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Acoustic design ... why size matters

Acoustic design is one of those often ignored aspects or architecture – and it shouldn’t be. As Master of Sound Julian Treasure says:

“Sound must be carefully considered in the design process, whether for a building or an environment…There is no time to lose in getting this message across to architects, planners, government, and those commissioning buildings: we are currently creating schools, hospitals, offices and urban spaces that are simply not fit for purpose… It's so much easier and cheaper to design in good acoustics, low noise and good sound systems at the start – and yet sound is rarely considered an important element of design, and even if it has been included, so often acoustics and sound systems are the first things to get 'value engineered' out of the project.”


Large room, long reverberation time 

As a rule of thumb, it is pretty safe to assume that the larger a room is; the longer the reverberation time will be. Long reverberation times are disruptive for dialogue or work, because the sound has nowhere to go – conversations are difficult and concentration is disturbed.
In large rooms avoid too many parallel surfaces which bounce sound back and forth between ceiling and floor and from wall to wall, creating a longer reverberation time.

Tips to help spread the sound and shorten the reverberation time:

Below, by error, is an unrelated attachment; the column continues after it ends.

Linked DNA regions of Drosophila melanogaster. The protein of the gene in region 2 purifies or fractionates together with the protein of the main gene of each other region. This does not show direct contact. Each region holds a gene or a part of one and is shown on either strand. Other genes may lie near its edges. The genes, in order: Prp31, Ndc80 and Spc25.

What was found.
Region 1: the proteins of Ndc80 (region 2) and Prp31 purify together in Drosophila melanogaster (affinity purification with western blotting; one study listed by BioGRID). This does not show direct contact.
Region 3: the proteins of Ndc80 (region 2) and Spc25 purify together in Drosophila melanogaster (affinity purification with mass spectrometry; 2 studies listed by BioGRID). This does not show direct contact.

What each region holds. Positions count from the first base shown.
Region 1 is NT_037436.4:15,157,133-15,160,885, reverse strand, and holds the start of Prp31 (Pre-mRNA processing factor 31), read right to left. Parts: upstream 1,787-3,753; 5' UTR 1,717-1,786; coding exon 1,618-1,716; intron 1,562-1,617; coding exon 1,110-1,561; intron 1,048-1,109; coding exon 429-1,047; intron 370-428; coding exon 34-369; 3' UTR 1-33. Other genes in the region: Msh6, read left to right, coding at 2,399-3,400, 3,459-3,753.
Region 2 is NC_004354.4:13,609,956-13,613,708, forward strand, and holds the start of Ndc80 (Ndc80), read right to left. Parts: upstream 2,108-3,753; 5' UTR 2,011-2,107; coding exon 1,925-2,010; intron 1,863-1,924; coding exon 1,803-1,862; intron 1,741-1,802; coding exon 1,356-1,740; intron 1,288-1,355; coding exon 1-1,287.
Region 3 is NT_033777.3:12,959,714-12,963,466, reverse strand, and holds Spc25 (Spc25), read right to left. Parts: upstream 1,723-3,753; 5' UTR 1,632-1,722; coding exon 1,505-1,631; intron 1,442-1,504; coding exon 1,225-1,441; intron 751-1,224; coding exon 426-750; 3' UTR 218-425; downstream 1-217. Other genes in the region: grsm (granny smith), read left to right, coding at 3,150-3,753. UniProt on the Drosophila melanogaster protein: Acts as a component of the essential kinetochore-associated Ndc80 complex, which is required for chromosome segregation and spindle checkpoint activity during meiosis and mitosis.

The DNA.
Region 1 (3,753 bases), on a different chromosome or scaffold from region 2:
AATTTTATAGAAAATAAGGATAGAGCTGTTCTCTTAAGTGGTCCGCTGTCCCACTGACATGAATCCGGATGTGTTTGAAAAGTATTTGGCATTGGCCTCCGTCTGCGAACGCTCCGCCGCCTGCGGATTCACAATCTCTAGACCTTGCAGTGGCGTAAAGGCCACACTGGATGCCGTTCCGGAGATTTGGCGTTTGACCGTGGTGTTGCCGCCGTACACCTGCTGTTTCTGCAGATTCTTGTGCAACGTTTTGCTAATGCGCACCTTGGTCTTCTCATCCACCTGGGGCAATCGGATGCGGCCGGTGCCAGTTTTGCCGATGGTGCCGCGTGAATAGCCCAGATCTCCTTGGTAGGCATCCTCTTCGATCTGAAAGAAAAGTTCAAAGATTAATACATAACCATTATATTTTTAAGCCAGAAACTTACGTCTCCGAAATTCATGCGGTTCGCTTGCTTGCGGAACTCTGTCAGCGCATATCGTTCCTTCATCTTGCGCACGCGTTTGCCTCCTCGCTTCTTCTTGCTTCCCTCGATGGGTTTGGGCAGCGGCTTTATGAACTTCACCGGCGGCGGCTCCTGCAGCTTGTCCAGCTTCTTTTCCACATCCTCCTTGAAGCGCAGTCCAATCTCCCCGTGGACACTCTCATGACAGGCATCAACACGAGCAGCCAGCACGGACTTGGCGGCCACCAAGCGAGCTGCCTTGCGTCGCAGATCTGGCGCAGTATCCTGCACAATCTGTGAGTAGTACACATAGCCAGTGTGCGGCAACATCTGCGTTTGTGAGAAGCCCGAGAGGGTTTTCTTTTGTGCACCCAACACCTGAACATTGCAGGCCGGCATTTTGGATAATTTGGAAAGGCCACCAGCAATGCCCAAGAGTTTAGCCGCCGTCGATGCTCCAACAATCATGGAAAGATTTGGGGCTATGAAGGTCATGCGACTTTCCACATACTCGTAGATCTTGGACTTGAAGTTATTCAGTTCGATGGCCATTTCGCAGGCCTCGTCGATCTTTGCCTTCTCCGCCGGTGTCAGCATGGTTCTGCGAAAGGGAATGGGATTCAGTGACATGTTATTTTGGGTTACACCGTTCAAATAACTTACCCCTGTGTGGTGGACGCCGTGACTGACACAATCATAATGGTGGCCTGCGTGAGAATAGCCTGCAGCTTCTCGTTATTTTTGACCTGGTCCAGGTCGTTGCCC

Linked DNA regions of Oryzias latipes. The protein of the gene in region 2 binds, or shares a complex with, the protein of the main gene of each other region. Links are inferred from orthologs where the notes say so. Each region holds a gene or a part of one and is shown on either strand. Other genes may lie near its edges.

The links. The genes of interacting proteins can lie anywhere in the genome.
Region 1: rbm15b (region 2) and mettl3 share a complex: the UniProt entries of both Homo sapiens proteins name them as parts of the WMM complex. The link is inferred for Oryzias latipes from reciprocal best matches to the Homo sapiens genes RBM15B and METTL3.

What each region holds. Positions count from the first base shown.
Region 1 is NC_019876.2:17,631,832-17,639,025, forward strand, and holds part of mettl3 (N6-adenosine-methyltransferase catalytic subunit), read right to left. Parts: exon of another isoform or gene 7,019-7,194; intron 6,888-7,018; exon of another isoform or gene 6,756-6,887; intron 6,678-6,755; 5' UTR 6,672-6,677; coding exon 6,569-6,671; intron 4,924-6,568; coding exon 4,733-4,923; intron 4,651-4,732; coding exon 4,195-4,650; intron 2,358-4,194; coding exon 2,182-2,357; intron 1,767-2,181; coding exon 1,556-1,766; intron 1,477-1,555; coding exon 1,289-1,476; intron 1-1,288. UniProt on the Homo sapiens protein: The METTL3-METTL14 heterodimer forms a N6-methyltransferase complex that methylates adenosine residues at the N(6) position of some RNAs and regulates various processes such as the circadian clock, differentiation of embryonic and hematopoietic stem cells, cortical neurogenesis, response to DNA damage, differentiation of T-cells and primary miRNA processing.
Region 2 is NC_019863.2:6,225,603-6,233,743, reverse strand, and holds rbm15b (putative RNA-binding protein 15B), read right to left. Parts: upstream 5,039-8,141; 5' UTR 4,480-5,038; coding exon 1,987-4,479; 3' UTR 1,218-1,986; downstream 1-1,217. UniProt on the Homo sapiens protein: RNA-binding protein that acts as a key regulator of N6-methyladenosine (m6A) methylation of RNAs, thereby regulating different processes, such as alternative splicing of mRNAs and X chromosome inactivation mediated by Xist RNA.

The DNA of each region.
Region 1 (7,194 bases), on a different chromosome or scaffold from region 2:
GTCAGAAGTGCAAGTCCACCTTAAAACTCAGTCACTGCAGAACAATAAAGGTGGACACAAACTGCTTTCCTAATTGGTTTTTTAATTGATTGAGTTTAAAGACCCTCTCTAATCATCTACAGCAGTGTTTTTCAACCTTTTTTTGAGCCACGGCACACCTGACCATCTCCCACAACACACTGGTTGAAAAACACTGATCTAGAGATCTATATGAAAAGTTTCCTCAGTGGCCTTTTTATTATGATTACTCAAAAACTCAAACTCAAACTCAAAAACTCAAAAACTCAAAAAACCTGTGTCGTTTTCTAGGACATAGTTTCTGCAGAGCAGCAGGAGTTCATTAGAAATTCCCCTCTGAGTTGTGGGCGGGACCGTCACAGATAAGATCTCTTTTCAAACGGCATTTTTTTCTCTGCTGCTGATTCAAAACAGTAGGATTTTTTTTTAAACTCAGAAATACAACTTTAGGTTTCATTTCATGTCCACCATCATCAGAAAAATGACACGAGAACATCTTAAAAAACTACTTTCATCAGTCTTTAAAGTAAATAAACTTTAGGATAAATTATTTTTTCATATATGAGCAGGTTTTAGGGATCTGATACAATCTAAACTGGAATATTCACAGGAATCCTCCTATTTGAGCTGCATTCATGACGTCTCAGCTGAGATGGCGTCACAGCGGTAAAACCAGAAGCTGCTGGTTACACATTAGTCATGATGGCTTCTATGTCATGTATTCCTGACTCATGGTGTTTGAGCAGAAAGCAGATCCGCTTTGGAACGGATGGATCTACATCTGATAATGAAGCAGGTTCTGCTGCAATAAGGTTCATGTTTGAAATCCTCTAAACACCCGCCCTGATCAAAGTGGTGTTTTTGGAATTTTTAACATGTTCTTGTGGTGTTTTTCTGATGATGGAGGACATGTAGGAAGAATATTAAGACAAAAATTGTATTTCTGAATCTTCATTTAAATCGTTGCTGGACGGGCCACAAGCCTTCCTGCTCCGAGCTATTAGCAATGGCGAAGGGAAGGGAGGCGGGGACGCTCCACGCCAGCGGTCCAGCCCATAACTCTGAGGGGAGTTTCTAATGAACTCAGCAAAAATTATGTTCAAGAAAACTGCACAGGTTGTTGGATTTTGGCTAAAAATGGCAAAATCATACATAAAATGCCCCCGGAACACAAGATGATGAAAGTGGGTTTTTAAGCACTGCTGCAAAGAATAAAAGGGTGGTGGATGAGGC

• Change the shape of the room to avoid parallel surfaces
  • Consider adding protrusions to the walls & ceilings
  • Fit sound diffusers to the walls and ceiling (or even to the floor)

Reducing noise with the right surface angle 

When designing large spaces, like open plan offices, it is critical to keep the reverberation time and the general noise level to a minimum. However in such commercial buildings, large glass facades are typical – these hard surfaces reflect sound at the same angle it arrives. The result is a long reverberation time and a noise level so high that people simply cannot concentrate.

Tips to reduce noise levels and reverberation time:

  • Fit angled or sound diffusing elements to walls opposing glass facades and other hard surfaces
  • Alter the angle of the glass by just six degrees – if angled to reflect sound to the ceiling, absorbers installed on the ceiling will trap some of the sound.
  • Erect screens to curb some of the sound – this is a simple solution for people who make lots of phone calls as part of their work; a screen next to them can prevent the sound from the calls spreading to the rest of the room – works even better if there are also sound barriers in the ceiling.
The importance of the ceiling in acoustics

We have established that hard parallel surfaces send sound straight back to the source, so a ceiling that is not parallel with the floor can effectively manipulate sound. The shape of the ceiling is very important to the acoustics in a room and an incorrectly shaped ceiling can be very disruptive to the activity going on in the room.

Tips for ceiling shapes: